By Brian D. Johnson - Thursday, November 8, 2012 - 0 Comments
This year of presidential gunslinging has produced three films about freeing American slaves: Lincoln, Abraham Lincoln: Vampire Killer and Django Unchained. What if they were all the same movie? My mash-up trailer:
By Brian D. Johnson - Friday, June 22, 2012 at 12:48 AM - 0 Comments
What a mixed bag of movies we have this week: a highland feminist fable (Brave), a quirky apocalyptic dramedy (Seeking a Friend for the End of the World), a presidential horror movie (Abraham Lincoln: Vampire Hunter), and a cottage love triangle (Your Sister’s Sister). Each story hinges on what Hollywood likes to call a high concept. Brave‘s family fable will, of course, leave the others in the dust at the box office. But if you’re looking for a good grown-up movie, see Your Sister’s Sister, by far the smallest of these pictures. It’s reviewed at the tail end of this blog. Now to business:
Much has already been made of the fact that Brave is the first Disney-Pixar movie devoted to a female protagonist, and that its fiery, red-haired heroine, Merida, breaks the passive stereotype of the Disney princess. But those aren’t the only things that are unprecedented about this animated feature. Brave is also the first Pixar movie that treats its kiddie audience with flashes of nudity— bare bums flashed below kilts, and a POV shot that dives headlong into the cleavage of a buxom maid. Which is not to say it’s more “adult” than previous Pixar fare. On the contrary, Brave is the broadest, most juvenile entertainment that the studio has produced, a movie that plays like a slapstick cartoon, without the layers of sophisticated adult wit that we’ve come to expect from the creators of Toy Story, Ratatouille and WALL-E. Not that there’s anything wrong with that. But this Scottish fable is also the preachiest Pixar movie I’ve seen, a roaring adventure capped with the kind of heavy sentiment and sermonizing that we’d associated with old-school Disney—although the values being preached are more progressive. Continue…
By Scott Feschuk - Friday, May 4, 2012 at 12:25 PM - 0 Comments
This year’s crop of summer blockbusters promises buns of steel and dialogue of wood.
Like most young boys and all manufacturers of ibuprofen, I love summer movies. I love the one-dimensional characters and the two-breasted ladies. I love the catchphrases, the explosions and the catchphrases about people dying in explosions (“Don’t worry, baby—he had a blast”).
Here’s a preview of some of the big titles coming our way during the summer of 2012:
Battleship (May 18): At first it sounded kind of goofy to make a movie based on a Hasbro game—but now I’m totally psyched for the big-screen version of Boggle, starring Bruce Willis as a wisecracking consonant. And who doesn’t look forward to the inevitable blockbuster based on Monopoly? Can’t you see Russell Brand killing it as the Thimble? Heavens, we’ve never seen his cheeky kind here at Marvin Gardens!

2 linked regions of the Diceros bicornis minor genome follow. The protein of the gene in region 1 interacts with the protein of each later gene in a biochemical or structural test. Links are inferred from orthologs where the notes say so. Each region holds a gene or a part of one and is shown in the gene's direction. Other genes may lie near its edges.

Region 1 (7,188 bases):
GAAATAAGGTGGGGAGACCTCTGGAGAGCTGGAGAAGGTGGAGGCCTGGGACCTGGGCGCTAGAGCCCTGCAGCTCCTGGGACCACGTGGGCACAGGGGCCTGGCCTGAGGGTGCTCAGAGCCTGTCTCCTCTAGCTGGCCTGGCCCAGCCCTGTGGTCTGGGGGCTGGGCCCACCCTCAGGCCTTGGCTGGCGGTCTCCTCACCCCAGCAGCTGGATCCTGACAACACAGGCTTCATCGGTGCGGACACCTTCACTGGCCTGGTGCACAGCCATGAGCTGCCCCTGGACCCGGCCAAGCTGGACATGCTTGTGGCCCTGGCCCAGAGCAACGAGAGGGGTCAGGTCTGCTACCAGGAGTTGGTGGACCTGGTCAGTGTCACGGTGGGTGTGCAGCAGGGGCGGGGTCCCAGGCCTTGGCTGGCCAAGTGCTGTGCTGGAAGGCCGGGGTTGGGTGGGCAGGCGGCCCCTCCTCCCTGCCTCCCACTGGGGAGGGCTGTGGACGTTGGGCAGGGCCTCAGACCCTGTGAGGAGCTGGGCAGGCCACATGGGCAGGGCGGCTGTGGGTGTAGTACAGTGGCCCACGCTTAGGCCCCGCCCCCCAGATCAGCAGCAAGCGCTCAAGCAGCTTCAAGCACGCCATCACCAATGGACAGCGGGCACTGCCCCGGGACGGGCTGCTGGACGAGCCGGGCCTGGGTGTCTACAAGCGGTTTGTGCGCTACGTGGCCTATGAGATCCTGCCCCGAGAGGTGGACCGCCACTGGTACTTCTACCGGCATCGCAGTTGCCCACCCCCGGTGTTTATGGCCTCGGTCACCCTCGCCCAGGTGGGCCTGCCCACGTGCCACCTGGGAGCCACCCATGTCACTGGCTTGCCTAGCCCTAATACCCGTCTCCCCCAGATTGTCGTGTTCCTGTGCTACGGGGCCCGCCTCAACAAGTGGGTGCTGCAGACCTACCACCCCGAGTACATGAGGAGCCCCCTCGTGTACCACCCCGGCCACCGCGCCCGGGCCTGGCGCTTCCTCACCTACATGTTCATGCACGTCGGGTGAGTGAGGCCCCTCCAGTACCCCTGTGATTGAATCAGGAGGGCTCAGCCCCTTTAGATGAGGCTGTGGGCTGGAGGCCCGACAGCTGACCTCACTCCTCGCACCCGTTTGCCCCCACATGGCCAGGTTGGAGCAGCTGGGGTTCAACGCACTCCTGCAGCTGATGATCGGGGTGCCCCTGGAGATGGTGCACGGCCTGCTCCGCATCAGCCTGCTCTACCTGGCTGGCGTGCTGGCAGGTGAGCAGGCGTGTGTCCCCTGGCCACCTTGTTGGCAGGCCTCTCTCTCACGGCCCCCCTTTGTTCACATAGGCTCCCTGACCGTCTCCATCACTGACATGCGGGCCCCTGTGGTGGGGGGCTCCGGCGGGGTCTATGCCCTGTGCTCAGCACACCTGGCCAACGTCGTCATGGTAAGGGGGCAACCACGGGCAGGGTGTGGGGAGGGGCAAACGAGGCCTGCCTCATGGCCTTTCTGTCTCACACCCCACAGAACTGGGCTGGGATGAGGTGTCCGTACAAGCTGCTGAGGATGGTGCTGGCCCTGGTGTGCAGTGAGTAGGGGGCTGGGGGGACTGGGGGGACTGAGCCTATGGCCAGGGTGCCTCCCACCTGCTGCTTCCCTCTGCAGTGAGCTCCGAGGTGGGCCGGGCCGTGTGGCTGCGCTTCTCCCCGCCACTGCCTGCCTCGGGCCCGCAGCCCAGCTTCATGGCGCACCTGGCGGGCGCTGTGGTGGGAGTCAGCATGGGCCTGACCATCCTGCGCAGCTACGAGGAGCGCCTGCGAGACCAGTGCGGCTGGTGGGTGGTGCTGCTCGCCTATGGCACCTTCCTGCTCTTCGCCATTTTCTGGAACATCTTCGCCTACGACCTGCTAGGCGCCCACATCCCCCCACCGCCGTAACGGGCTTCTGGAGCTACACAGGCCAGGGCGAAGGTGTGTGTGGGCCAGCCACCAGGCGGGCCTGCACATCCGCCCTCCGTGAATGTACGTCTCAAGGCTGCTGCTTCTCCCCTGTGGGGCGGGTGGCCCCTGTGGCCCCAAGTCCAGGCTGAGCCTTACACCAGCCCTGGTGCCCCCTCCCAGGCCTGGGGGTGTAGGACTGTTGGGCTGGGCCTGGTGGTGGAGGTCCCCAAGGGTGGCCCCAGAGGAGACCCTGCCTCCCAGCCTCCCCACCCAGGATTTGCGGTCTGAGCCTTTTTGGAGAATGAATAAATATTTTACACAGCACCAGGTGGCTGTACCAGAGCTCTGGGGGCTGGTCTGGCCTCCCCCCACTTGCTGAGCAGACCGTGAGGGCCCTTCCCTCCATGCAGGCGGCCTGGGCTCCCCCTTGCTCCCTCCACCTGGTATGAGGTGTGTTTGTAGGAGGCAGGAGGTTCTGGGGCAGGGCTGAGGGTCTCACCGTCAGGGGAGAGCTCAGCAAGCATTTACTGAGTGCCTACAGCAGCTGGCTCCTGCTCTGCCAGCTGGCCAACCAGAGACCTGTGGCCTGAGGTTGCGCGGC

Men in Black 3 (May 25): Will Smith stars as the Will Smith character who says, “Aw, hell no,” and other things that Will Smith always says.
By Brian D. Johnson - Friday, May 4, 2012 at 11:59 AM - 0 Comments
Comic-book blockbuster movies have finally become comic
“Suit up!” That’s the key catchphrase of Marvel’s The Avengers, in which saving the world is unthinkable without first getting into costume. But as the movie’s dream team of comic-book gladiators defend Manhattan from an alien invasion led by a demented Norse god, they’re not just saving the planet. They’re part of a mission to re-engineer the Hollywood superhero. The Avengers, a $220-million blockbuster destined for massive success, could be a game-changer. For comic-book fans, a superhero ensemble is nerd nirvana: anything is possible. For the rest of us, it’s way more fun than being stuck inside the lonely psyche of a single masked vigilante. As they butt heads and swap barbs, comic-book legends finally become comic.
Writer-director Joss Whedon (Buffy the Vampire Slayer) has raised the stakes for the blockbuster. Amid marathons of destructive mayhem, he finds room for dense volleys of witty repartee, much of it dished out by Robert Downey Jr., the film’s resident satirist. His party pack of six Marvel superheroes is a talkative bunch. They range from Downey Jr.’s hyper-ironic Iron Man, the smartest god in the room—“I don’t play well with others”—to Thor, an earnest heavy-metal dude with a hammer and big hair. Adding bonus value is an overqualified cast that includes Jeremy Renner as a bow-weilding sniper, Scarlett Johansson as a Russian ninja and Mark Ruffalo trying to keep a lid on the Hulk.
Superhero ensembles are not new (Marvel’s X-Men is an all-star franchise), but The Avengers recombines Hollywood’s superhero DNA to suggest a world of hybrids. Comic-book legends are a finite resource. Two warhorses are back this summer in The Dark Knight Rises and The Amazing Spider-Man, but how long can the studios mine these franchises with sequels, prequels and reboots?